Much to our pleasant surprise, we reached Lüderitz (LEW-der-its) in 77 hours. It was 486nm ... Royal Cape YC Berth 25 to the mooring in Robert Harbour, Lüderitz, with an average speed of 6.3 knots. You really have to love a town with an umlaut in its name (ü – those two little dots above the u). The forecast for several days of southerly winds was unusual for this time of year along the southwest African coast, but was most welcome. Hooray! The ride had its ups and downs, but all in all, it was a very reasonable, albeit cold, passage. And here we are, in a new country already.
Our last day at sea was fairly benign. The day started grey and bleak and continued that way until we neared Lüderitz port. The Namibian coastline is tan, washed-out and barren. The desert meets the sea here with ever-shifting sand dunes … some of the largest in the world. Through the grey overcast, we could make out a band of sunlight which hovered just above the shoreline. It expanded as we neared Lüderitz. By the time we rounded Dias Point and its scenic lighthouse, the sky was blue and it was warm and sunny.
Sea lions, dolphins and African penguins greeted us as we headed into the bay.
We contacted Port Authority and asked quite formally for permission to enter the harbor. The answer was “Okay! Call with particulars when you're anchored.”. We proceeded into the harbor and based upon a previous cruiser's notes, looked for a mooring at red marker 9. Well, it was actually red marker 8, but we figured it out. The wind kicked up as we were attempting to pick up a mooring … of course. The mooring buoy was tangled in a rat's nest of very large lines, so heavy I couldn't pick it up with the boat hook. We made three attempts at plucking it from the water and I finally lassoed it with a big bowline. We wrestled it aboard with much sweat and frustration. David used rolling hitches to attach two lines to the 2” slimy hawser. We found out later that it was reserved for a fishing boat and they picked it up with a grappling hook and a windlass. I didn't feel so badly about our inadequacies after hearing that.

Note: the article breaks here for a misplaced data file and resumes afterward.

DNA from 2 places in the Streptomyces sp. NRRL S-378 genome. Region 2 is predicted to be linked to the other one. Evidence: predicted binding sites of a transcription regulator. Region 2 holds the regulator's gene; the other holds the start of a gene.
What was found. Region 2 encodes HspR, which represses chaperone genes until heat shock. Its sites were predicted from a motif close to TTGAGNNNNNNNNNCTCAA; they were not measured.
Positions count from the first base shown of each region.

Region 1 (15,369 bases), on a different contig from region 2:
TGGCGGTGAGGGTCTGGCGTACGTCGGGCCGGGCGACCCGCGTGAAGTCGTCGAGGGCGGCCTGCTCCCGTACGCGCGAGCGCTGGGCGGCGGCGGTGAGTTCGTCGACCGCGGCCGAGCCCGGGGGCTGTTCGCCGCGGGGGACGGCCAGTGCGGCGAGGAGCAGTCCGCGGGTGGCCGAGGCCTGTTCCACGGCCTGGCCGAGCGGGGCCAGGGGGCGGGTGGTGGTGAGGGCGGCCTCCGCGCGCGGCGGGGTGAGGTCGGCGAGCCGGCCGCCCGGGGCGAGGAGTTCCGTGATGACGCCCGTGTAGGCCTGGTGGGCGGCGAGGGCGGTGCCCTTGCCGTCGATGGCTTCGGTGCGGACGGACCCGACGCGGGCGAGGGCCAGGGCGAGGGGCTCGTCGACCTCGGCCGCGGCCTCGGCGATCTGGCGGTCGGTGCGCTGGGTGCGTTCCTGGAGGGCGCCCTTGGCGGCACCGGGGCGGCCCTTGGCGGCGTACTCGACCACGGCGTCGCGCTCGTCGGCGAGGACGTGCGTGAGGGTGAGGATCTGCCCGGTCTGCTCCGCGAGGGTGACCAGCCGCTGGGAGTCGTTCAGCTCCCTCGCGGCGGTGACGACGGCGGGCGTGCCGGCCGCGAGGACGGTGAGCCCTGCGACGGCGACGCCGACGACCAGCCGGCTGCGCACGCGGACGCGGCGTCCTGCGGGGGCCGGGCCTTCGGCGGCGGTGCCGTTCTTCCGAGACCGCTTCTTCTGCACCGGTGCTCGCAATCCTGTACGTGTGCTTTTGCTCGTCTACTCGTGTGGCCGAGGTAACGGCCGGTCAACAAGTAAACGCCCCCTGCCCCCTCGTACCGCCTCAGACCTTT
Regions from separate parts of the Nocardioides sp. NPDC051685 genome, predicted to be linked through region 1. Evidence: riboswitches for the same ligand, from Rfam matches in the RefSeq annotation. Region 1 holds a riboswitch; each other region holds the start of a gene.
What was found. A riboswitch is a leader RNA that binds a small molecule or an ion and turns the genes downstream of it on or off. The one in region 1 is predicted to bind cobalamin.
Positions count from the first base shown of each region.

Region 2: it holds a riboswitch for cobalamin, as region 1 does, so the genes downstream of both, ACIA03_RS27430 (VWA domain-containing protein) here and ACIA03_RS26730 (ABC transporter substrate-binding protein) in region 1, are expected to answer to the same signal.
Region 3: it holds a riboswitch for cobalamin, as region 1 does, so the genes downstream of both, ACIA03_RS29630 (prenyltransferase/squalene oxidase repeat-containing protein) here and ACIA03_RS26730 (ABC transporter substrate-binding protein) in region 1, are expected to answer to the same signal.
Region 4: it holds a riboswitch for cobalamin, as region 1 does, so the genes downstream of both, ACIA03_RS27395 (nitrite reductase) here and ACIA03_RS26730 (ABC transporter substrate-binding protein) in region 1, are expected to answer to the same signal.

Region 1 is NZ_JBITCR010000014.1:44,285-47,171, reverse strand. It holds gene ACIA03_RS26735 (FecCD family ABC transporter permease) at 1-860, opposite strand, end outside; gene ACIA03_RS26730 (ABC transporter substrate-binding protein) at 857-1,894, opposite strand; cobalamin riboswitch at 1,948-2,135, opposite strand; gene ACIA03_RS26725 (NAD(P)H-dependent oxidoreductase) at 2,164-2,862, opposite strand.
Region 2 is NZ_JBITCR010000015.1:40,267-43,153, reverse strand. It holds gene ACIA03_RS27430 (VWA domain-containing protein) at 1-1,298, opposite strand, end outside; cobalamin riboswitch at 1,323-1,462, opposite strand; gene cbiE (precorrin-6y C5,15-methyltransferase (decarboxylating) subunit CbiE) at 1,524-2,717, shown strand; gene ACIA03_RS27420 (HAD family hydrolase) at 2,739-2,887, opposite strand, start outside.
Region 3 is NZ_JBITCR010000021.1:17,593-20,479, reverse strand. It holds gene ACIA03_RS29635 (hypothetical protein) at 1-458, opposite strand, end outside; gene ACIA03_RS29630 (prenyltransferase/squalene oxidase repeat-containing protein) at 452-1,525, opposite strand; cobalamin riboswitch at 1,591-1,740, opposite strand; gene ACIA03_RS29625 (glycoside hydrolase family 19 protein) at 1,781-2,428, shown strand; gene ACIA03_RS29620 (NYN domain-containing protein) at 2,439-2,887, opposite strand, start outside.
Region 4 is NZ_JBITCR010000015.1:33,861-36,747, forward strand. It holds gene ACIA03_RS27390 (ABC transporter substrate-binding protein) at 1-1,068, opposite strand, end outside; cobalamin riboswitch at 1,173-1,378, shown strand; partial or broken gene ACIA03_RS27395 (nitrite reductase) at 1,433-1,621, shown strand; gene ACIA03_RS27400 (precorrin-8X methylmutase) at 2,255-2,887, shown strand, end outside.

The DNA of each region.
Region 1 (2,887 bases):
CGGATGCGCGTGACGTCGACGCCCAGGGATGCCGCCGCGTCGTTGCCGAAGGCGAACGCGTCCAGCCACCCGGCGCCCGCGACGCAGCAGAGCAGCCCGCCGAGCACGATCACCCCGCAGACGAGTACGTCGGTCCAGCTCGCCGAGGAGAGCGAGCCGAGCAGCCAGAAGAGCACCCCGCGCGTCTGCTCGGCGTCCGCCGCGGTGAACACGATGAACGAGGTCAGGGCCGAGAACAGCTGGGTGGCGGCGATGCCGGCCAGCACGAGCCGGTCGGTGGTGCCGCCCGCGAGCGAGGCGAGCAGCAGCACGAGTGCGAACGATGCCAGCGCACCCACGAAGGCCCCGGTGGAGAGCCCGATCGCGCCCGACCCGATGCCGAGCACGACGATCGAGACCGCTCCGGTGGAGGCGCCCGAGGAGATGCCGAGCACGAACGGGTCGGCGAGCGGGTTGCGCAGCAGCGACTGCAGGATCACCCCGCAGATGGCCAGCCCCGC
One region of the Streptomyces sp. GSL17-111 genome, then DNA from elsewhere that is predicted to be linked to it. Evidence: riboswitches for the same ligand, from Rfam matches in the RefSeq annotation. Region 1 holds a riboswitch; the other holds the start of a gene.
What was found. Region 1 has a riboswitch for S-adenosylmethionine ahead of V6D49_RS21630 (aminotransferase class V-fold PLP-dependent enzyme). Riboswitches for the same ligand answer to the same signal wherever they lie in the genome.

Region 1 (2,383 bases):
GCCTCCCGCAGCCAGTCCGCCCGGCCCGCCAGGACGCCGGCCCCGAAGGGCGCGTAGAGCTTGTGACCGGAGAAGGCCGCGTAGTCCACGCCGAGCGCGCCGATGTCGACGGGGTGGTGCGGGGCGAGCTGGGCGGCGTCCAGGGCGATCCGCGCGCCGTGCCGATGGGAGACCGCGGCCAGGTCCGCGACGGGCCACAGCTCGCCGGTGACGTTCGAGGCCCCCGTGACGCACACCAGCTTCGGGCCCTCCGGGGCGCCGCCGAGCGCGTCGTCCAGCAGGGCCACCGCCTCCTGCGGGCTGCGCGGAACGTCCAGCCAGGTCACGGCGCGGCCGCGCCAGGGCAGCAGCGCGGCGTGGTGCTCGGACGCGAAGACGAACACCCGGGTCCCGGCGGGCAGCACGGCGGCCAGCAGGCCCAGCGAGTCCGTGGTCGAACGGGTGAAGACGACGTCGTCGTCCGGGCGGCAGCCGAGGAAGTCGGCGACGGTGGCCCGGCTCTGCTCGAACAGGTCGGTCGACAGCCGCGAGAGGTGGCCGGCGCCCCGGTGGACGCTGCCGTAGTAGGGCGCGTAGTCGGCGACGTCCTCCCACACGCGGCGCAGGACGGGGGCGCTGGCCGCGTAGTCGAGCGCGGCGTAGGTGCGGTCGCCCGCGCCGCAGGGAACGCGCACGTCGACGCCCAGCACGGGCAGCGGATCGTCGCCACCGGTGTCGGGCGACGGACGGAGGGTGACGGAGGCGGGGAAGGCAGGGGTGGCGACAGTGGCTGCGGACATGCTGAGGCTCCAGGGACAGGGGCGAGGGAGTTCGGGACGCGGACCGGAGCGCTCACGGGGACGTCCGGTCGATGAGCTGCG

By the end of these mooring maneuvers, the deck and the crew were covered in green slime and various, unidentified sea critters oozed and skittered along the scuppers. Yuck! By 1700 (5pm for non-sailors), we were secured and tidied up. We were more than happy to go below, clean up, relax and call it a day. End of passage! Phew!